Firewood Sheds

About the Photo Sequence
When the weather took down one of my oak trees, I was forced to chop it up for firewood. It became quite obvious I had no descent place to keep it. By descent, I mean off the ground and under a roof. I was forced to quickly build a couple of firewood sheds. My style is overkill. If its not fit for a castle, I don't want it. Besides, building these sheds is fun!

Photo Details
This photo sequence contains 16 frames. Each frame is a finite 1024 pixels wide but height was left to its own based on the crop. I based the picture size on an email program's display window asuming that the picture would not be automatically resized to fit. This technique kept the file size down, the largest being just less than 400k making it easy to send and receive through email. The file names are also numbered so they'll display in numerical order. All photos were taken with a Nikon D80.

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Firewood Sheds

With a few other projects incomplete, a summer thunderstorm hit.
And it hit hard!
A large oak tree in the side yard already had a large crack.
The violent winds broke the tree and down it came.

Chopping it up with the chain saw was time consuming.

But eventually I cut it all up.

It became apparent that I need a descent firewood shed to keep all this wood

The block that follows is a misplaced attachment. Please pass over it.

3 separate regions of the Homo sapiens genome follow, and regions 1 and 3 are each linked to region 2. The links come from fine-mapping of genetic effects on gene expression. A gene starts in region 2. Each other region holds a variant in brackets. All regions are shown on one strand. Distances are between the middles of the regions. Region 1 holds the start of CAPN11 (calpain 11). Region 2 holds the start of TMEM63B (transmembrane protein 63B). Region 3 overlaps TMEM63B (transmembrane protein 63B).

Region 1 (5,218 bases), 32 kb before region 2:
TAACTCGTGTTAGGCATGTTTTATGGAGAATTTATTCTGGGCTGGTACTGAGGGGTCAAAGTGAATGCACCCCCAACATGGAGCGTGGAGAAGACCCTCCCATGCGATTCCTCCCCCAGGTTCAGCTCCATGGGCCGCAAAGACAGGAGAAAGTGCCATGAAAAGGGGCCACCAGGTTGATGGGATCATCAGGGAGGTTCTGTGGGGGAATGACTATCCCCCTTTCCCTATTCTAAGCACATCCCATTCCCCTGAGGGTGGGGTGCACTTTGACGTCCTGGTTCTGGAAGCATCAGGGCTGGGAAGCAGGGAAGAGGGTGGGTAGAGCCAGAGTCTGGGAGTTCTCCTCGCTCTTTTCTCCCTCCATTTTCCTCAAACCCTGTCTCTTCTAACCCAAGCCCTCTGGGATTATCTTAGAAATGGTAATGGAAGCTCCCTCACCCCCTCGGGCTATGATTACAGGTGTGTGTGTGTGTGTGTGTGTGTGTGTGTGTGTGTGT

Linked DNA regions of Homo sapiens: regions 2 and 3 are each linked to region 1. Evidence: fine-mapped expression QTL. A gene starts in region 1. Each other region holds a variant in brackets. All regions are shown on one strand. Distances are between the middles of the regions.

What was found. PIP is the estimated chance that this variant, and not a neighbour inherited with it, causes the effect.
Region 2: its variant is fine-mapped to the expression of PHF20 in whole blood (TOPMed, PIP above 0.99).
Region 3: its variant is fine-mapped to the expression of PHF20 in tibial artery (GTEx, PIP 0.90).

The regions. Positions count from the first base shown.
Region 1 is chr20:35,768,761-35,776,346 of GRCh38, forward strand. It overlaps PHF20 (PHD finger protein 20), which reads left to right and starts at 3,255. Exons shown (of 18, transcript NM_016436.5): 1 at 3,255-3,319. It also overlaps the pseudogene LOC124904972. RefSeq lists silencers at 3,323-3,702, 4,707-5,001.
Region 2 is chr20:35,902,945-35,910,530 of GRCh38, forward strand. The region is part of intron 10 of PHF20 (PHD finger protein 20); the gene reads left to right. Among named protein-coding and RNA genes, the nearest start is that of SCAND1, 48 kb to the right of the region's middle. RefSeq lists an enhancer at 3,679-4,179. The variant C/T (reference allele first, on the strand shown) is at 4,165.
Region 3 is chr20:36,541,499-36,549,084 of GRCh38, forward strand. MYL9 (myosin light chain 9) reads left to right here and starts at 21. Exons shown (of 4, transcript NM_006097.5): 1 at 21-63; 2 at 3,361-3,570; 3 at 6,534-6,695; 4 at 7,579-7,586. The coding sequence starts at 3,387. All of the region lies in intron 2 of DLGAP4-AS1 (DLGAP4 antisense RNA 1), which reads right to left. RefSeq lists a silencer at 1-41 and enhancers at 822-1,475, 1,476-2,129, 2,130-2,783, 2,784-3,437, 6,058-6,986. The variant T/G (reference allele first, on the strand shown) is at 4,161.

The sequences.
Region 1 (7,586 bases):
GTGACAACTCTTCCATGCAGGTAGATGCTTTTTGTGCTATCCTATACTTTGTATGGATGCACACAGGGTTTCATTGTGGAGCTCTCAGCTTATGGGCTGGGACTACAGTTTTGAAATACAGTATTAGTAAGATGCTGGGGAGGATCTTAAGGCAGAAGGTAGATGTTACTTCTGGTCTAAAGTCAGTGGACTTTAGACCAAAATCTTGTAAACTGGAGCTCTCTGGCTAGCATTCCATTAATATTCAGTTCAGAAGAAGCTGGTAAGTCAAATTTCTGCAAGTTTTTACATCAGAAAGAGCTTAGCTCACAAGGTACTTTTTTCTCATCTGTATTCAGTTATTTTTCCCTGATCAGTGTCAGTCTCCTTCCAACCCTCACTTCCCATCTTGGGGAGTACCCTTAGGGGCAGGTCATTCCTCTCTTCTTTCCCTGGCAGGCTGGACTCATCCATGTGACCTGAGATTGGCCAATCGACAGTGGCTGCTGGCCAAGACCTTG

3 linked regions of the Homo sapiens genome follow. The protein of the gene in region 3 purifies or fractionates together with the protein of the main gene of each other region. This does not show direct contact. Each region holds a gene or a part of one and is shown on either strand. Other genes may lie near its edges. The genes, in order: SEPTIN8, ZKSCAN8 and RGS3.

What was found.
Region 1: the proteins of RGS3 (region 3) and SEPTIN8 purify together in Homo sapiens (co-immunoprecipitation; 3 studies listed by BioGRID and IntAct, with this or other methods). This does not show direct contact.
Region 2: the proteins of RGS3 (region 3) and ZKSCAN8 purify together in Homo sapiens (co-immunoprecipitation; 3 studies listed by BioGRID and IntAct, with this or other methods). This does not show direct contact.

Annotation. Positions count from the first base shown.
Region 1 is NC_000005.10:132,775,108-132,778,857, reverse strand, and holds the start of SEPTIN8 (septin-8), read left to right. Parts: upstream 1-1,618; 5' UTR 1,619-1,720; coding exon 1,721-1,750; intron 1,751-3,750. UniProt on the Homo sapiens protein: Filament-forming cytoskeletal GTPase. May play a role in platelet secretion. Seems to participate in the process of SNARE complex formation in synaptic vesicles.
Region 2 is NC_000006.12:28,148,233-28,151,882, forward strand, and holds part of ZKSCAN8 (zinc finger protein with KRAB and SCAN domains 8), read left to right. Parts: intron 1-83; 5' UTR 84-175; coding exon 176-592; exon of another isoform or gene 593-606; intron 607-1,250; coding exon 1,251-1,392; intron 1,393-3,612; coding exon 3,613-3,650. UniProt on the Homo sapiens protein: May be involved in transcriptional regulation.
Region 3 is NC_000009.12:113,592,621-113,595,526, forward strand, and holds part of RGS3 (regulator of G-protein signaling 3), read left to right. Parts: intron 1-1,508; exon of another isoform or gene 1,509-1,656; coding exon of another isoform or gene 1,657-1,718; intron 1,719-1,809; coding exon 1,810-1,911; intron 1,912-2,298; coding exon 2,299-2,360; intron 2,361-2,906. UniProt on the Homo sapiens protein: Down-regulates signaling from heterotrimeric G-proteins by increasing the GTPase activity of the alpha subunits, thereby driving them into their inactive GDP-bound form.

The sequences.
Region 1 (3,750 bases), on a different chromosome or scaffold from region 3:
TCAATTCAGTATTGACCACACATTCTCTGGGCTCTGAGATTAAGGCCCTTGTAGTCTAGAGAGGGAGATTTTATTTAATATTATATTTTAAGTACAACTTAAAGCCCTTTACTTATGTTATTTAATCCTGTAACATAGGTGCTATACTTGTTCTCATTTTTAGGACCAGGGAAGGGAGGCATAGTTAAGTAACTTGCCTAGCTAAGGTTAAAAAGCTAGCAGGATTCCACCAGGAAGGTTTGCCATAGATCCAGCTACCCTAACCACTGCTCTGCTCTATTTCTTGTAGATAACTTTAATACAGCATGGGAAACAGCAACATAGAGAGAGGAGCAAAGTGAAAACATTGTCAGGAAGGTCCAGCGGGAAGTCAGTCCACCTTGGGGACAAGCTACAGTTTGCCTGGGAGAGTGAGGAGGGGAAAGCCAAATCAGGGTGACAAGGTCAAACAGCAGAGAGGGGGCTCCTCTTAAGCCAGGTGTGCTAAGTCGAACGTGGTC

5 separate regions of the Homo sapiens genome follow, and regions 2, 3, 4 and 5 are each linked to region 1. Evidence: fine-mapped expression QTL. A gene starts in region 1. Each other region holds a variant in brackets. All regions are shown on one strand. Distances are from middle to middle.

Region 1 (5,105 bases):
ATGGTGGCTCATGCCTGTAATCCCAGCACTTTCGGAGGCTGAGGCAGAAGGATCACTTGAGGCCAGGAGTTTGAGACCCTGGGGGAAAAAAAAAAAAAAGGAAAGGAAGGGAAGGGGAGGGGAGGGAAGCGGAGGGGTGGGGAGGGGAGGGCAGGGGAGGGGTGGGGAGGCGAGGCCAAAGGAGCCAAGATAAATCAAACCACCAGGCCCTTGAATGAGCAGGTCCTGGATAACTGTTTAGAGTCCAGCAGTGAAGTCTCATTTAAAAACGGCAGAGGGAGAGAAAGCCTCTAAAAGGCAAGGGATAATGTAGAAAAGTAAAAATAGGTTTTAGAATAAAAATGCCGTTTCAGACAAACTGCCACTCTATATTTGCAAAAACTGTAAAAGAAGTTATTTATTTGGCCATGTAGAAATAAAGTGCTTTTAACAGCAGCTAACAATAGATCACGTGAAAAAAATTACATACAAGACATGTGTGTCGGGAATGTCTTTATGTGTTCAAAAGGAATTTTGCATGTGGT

off the ground and out of the rain.

OK, here we go!
The shed will be 4' x 4' x 8', a standard cord.
It'll be built to be dismantled and reassembled without tools.
Then two people can take it apart and move it without hiring someone with a fork lift.
Here's the front, the first two posts connected at the bottom.

The four corner posts are up.
The main frame, when done, will be light enough for two people to carry.
Time to work on the removable floor.

I cut lap joints in the floor 2 x 4's.

To support the weight of the wood, I bracketed 4 x 4's to each lap joint.

The main frame has hangers mounted to hold the 2 x 4 flooring boards.
But none of the 2 x 4's are attached. They're just sitting in the hangers.
That way the floor support can be lifted out and carried away.

With the corner boards attached to the main frame,
the actual plywood floor is supported at the corners.
Notice the supports near the center of the lower front board.
There's two more in the back.

Athena says it's ready for siding.

Maybe I put the firewood into it a bit early. Oh well.
I put lattice panels on the inside. This allows for airflow.
It also makes it look pretty damn good!

In order to make the roof removable, I mounted short 4 x 4's inside 4" PVC couplings
and placed them on top of the corner posts. Later, the roof material will hold it down.
I drilled holes in the 4 x 4's and placed 1" EMT conduit in a rectangle shape.
Before sealing the corners, I placed six 1" PVC T's to hold the cross bars in place.
This will keep the roof material from sagging.

I used a tarp as a roof, a consideration for the weight.
Maybe some day I'll change that.

Both of them are constructed identically.
My riding mower will be "garaged" between the sheds once the gap is roofed.